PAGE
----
7. Centrifuge for 10 min at 135 x g at room temperature.
  8. Carefully remove supernatant without disturbing the cell pellet with a 1,000 µl volume-adjustable pipette.
  9. Add 10 mL of fresh IMDM to cell pellet-containing 15 mL tube.
  10. Gently vortex tube to resuspend the cells.
  11. Repeat steps 2.7 to 2.10 two more times.
  12. Store cells in a 37 °C incubator with 5% CO2 until ready for use.
    NOTE: Cells can be stored in the incubator for up to 24 h but it is preferable to use them on the same day.

3. Preparation of Controls

  1. Transfer the following into separate and appropriately labeled 1.5 ml tubes:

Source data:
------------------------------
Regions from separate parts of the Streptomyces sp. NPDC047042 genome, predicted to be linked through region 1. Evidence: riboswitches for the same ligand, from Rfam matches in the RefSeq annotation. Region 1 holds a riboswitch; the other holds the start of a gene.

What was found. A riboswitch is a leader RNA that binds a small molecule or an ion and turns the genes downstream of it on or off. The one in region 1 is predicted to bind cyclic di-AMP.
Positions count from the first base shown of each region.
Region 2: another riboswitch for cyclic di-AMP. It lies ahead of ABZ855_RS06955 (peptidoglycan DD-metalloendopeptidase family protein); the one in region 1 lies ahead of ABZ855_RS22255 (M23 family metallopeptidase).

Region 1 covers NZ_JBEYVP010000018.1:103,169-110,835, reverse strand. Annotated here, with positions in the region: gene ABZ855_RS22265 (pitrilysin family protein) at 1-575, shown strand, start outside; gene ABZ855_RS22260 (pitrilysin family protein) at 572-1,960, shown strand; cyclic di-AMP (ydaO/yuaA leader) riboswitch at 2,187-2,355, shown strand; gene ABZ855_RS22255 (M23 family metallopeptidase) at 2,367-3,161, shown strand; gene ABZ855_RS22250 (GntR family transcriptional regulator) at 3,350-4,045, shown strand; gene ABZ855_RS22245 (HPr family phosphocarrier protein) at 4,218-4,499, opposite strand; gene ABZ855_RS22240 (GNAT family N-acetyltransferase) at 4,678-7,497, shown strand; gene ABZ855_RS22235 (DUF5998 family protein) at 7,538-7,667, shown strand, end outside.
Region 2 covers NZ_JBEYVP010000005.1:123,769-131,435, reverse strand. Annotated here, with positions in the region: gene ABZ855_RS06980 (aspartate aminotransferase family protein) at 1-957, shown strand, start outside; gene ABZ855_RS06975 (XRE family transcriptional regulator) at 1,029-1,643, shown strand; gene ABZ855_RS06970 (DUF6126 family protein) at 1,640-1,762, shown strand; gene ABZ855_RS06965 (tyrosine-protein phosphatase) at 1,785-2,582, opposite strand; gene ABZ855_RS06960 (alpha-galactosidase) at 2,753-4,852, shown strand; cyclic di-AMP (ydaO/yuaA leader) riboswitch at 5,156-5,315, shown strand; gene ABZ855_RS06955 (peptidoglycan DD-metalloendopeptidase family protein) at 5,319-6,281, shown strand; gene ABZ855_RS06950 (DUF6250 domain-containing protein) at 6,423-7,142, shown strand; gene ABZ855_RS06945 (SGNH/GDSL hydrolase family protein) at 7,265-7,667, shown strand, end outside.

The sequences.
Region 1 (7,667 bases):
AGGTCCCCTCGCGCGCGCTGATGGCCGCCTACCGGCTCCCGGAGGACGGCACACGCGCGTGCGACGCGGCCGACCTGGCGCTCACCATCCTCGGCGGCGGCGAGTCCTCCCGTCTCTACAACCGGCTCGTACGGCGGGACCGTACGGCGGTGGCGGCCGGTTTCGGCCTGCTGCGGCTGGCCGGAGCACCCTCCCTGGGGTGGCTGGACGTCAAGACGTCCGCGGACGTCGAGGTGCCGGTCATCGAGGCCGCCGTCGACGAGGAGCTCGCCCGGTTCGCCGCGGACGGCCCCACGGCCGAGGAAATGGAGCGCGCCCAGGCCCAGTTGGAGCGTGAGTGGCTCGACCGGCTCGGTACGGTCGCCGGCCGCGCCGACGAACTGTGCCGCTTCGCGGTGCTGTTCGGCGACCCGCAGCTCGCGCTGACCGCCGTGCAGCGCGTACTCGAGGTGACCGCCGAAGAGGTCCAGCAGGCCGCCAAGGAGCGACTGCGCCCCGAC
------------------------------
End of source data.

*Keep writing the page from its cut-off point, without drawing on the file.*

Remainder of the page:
1. Add 500 µL of fresh IMDM containing resuspended DiO-labeled K562 cells into the "Double Positive" labeled 1.5 mL tube.
    2. Add 500 µL of fresh IMDM containing resuspended DiO-labeled K562 cells into the "DiO only" labeled 1.5 mL tube.
    3. Add 500 µL of fresh IMDM containing resuspended unlabeled K562 cells into the "Propidium Iodide (PI) only" labeled 1.5 mL tube.
  2. Place the Double Positive and PI only tubes in a 55 °C water bath for 5 min.
  3. After the 5 min has elapsed, remove tubes and wipe down with 70% ethanol.
  4. Add 10 L of PI to the Double Positive and PI only 1.5 mL tubes.
  5. Place all three K562 target cell controls in the incubator at 37 °C for 30 min.
  6. After the 30 min incubation has elapsed, centrifuge all three K562 target cell controls for 2 min at 163 x g.
  7. Carefully remove supernatant without disturbing the cell pellet.